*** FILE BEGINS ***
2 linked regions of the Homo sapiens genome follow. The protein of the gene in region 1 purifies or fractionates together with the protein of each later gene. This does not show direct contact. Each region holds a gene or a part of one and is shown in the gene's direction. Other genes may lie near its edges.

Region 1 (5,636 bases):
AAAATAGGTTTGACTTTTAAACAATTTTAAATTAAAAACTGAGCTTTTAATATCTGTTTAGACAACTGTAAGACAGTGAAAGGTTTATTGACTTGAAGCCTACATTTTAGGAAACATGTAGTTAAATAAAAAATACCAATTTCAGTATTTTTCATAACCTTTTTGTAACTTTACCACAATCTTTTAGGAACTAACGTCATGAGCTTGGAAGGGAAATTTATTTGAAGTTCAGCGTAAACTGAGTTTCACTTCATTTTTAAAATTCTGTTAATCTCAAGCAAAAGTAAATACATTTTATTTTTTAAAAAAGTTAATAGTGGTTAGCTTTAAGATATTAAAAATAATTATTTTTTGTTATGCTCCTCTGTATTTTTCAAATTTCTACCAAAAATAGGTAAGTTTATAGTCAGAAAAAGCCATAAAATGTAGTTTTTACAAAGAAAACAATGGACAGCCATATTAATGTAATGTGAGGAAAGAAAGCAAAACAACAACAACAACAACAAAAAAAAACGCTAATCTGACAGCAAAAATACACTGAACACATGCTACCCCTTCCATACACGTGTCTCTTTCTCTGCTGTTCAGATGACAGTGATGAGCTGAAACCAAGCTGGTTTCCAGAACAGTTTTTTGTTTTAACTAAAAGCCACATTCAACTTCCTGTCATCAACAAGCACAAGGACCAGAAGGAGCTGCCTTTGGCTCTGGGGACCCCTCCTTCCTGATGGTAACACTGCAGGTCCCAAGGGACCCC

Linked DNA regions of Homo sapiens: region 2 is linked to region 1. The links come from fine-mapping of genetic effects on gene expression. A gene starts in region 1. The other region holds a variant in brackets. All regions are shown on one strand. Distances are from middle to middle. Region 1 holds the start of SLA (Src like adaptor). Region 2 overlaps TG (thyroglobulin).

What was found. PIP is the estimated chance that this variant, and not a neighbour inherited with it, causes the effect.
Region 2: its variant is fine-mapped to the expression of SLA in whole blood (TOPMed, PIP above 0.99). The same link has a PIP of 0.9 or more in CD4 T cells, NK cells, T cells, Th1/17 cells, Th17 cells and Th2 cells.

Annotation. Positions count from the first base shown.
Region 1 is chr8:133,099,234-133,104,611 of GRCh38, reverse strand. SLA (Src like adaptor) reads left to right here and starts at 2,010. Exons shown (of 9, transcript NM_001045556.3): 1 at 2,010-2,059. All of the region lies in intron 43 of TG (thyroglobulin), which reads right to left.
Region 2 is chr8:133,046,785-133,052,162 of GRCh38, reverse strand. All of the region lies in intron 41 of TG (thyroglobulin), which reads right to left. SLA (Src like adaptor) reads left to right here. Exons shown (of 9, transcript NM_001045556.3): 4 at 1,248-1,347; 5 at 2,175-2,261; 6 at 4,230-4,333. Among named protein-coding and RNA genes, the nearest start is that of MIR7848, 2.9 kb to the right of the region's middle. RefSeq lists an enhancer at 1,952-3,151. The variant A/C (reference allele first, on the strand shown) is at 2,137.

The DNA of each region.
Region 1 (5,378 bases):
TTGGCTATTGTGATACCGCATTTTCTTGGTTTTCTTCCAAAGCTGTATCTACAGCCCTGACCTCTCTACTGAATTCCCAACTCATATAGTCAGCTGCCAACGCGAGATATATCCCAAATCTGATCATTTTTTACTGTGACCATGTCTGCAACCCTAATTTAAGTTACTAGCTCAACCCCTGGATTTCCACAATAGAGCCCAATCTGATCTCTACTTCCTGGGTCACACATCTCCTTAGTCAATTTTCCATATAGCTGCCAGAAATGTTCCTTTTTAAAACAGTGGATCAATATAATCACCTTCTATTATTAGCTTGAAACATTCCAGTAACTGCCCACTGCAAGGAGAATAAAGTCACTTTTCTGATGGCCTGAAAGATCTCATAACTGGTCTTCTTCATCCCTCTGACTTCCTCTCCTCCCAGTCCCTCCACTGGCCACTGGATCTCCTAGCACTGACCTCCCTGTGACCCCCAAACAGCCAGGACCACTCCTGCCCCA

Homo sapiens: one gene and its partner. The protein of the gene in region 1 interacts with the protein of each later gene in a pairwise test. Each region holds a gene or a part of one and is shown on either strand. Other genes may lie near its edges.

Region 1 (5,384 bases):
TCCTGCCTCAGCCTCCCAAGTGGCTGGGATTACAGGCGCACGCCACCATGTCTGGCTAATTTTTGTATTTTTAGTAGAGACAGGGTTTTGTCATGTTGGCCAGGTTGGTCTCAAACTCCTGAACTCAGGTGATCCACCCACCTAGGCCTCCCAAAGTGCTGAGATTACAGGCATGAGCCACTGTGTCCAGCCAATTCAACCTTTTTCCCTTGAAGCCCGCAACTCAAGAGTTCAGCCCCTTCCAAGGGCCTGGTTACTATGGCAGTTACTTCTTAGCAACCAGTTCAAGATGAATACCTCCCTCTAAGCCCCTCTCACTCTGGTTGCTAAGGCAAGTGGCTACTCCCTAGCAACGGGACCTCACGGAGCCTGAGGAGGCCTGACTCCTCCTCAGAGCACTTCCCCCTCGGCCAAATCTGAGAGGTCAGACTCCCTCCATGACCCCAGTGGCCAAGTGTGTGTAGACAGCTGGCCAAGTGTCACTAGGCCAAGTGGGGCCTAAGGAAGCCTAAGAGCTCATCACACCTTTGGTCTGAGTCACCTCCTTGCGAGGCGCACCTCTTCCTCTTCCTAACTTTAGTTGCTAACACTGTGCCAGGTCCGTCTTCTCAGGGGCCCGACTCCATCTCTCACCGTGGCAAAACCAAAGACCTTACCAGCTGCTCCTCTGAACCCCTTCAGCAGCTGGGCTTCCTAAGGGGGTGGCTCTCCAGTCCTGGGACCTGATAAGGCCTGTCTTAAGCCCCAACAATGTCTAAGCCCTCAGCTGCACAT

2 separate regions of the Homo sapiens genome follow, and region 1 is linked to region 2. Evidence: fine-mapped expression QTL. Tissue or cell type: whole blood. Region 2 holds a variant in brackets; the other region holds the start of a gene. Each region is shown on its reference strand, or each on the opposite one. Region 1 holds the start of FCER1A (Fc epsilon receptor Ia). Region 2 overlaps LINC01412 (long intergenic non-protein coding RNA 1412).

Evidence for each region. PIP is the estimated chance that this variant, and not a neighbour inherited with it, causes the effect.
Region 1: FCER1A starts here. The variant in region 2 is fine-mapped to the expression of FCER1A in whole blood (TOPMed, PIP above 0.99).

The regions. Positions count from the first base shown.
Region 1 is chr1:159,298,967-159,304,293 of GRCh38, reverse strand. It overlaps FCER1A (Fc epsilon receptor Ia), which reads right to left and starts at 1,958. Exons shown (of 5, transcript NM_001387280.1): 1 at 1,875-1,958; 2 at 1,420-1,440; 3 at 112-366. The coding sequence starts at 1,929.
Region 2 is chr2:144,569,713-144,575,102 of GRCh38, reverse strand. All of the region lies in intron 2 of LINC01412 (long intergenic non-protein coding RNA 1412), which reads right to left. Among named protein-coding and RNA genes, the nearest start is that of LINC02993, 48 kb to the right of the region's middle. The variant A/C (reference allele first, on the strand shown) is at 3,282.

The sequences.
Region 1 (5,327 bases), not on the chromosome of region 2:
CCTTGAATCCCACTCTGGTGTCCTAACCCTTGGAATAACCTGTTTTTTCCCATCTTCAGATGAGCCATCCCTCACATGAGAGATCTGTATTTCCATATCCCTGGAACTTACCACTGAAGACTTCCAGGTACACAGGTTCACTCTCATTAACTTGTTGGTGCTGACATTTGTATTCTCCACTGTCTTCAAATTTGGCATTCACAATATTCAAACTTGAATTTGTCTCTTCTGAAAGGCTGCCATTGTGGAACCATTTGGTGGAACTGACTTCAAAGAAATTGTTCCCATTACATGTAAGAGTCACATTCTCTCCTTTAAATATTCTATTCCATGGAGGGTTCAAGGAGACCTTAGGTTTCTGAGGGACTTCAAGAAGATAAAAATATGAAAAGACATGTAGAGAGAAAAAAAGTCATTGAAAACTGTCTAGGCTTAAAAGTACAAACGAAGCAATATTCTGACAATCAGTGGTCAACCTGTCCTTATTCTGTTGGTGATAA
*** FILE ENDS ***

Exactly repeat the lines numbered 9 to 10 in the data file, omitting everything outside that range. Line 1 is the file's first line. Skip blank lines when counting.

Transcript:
Region 2 is chr8:133,046,785-133,052,162 of GRCh38, reverse strand. All of the region lies in intron 41 of TG (thyroglobulin), which reads right to left. SLA (Src like adaptor) reads left to right here. Exons shown (of 9, transcript NM_001045556.3): 4 at 1,248-1,347; 5 at 2,175-2,261; 6 at 4,230-4,333. Among named protein-coding and RNA genes, the nearest start is that of MIR7848, 2.9 kb to the right of the region's middle. RefSeq lists an enhancer at 1,952-3,151. The variant A/C (reference allele first, on the strand shown) is at 2,137.

The DNA of each region.